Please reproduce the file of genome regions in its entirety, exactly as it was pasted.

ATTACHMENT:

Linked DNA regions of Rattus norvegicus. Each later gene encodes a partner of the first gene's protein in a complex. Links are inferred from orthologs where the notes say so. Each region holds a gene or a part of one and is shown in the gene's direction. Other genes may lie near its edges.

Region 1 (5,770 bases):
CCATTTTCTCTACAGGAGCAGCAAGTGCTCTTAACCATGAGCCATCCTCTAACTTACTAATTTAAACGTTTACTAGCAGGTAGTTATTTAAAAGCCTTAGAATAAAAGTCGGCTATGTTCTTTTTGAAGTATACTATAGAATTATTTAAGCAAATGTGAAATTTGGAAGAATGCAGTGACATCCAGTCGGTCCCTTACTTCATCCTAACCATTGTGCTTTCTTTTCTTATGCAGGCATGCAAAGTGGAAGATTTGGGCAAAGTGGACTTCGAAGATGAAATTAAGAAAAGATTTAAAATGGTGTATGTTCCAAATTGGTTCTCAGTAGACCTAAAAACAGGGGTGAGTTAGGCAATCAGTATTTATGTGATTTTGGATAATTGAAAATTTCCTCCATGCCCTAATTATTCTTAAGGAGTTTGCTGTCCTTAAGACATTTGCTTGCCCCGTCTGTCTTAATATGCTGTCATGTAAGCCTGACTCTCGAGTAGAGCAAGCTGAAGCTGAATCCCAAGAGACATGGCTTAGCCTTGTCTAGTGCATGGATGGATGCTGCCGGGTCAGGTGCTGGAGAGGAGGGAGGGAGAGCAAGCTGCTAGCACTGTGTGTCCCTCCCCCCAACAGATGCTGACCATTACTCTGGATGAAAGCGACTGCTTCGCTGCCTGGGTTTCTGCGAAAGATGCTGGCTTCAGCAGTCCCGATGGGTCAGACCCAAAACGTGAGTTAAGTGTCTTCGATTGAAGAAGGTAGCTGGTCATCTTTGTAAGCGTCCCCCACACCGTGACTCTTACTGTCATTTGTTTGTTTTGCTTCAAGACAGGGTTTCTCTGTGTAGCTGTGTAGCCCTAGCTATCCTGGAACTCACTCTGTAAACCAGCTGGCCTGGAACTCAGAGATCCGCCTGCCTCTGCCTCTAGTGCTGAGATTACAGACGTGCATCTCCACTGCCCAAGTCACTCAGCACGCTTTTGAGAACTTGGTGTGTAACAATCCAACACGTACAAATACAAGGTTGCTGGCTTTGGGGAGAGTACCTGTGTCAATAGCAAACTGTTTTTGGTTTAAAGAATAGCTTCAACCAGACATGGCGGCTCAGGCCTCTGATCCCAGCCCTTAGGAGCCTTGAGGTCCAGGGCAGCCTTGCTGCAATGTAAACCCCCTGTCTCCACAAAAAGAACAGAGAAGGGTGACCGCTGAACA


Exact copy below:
Linked DNA regions of Rattus norvegicus. Each later gene encodes a partner of the first gene's protein in a complex. Links are inferred from orthologs where the notes say so. Each region holds a gene or a part of one and is shown in the gene's direction. Other genes may lie near its edges.

Region 1 (5,770 bases):
CCATTTTCTCTACAGGAGCAGCAAGTGCTCTTAACCATGAGCCATCCTCTAACTTACTAATTTAAACGTTTACTAGCAGGTAGTTATTTAAAAGCCTTAGAATAAAAGTCGGCTATGTTCTTTTTGAAGTATACTATAGAATTATTTAAGCAAATGTGAAATTTGGAAGAATGCAGTGACATCCAGTCGGTCCCTTACTTCATCCTAACCATTGTGCTTTCTTTTCTTATGCAGGCATGCAAAGTGGAAGATTTGGGCAAAGTGGACTTCGAAGATGAAATTAAGAAAAGATTTAAAATGGTGTATGTTCCAAATTGGTTCTCAGTAGACCTAAAAACAGGGGTGAGTTAGGCAATCAGTATTTATGTGATTTTGGATAATTGAAAATTTCCTCCATGCCCTAATTATTCTTAAGGAGTTTGCTGTCCTTAAGACATTTGCTTGCCCCGTCTGTCTTAATATGCTGTCATGTAAGCCTGACTCTCGAGTAGAGCAAGCTGAAGCTGAATCCCAAGAGACATGGCTTAGCCTTGTCTAGTGCATGGATGGATGCTGCCGGGTCAGGTGCTGGAGAGGAGGGAGGGAGAGCAAGCTGCTAGCACTGTGTGTCCCTCCCCCCAACAGATGCTGACCATTACTCTGGATGAAAGCGACTGCTTCGCTGCCTGGGTTTCTGCGAAAGATGCTGGCTTCAGCAGTCCCGATGGGTCAGACCCAAAACGTGAGTTAAGTGTCTTCGATTGAAGAAGGTAGCTGGTCATCTTTGTAAGCGTCCCCCACACCGTGACTCTTACTGTCATTTGTTTGTTTTGCTTCAAGACAGGGTTTCTCTGTGTAGCTGTGTAGCCCTAGCTATCCTGGAACTCACTCTGTAAACCAGCTGGCCTGGAACTCAGAGATCCGCCTGCCTCTGCCTCTAGTGCTGAGATTACAGACGTGCATCTCCACTGCCCAAGTCACTCAGCACGCTTTTGAGAACTTGGTGTGTAACAATCCAACACGTACAAATACAAGGTTGCTGGCTTTGGGGAGAGTACCTGTGTCAATAGCAAACTGTTTTTGGTTTAAAGAATAGCTTCAACCAGACATGGCGGCTCAGGCCTCTGATCCCAGCCCTTAGGAGCCTTGAGGTCCAGGGCAGCCTTGCTGCAATGTAAACCCCCTGTCTCCACAAAAAGAACAGAGAAGGGTGACCGCTGAACA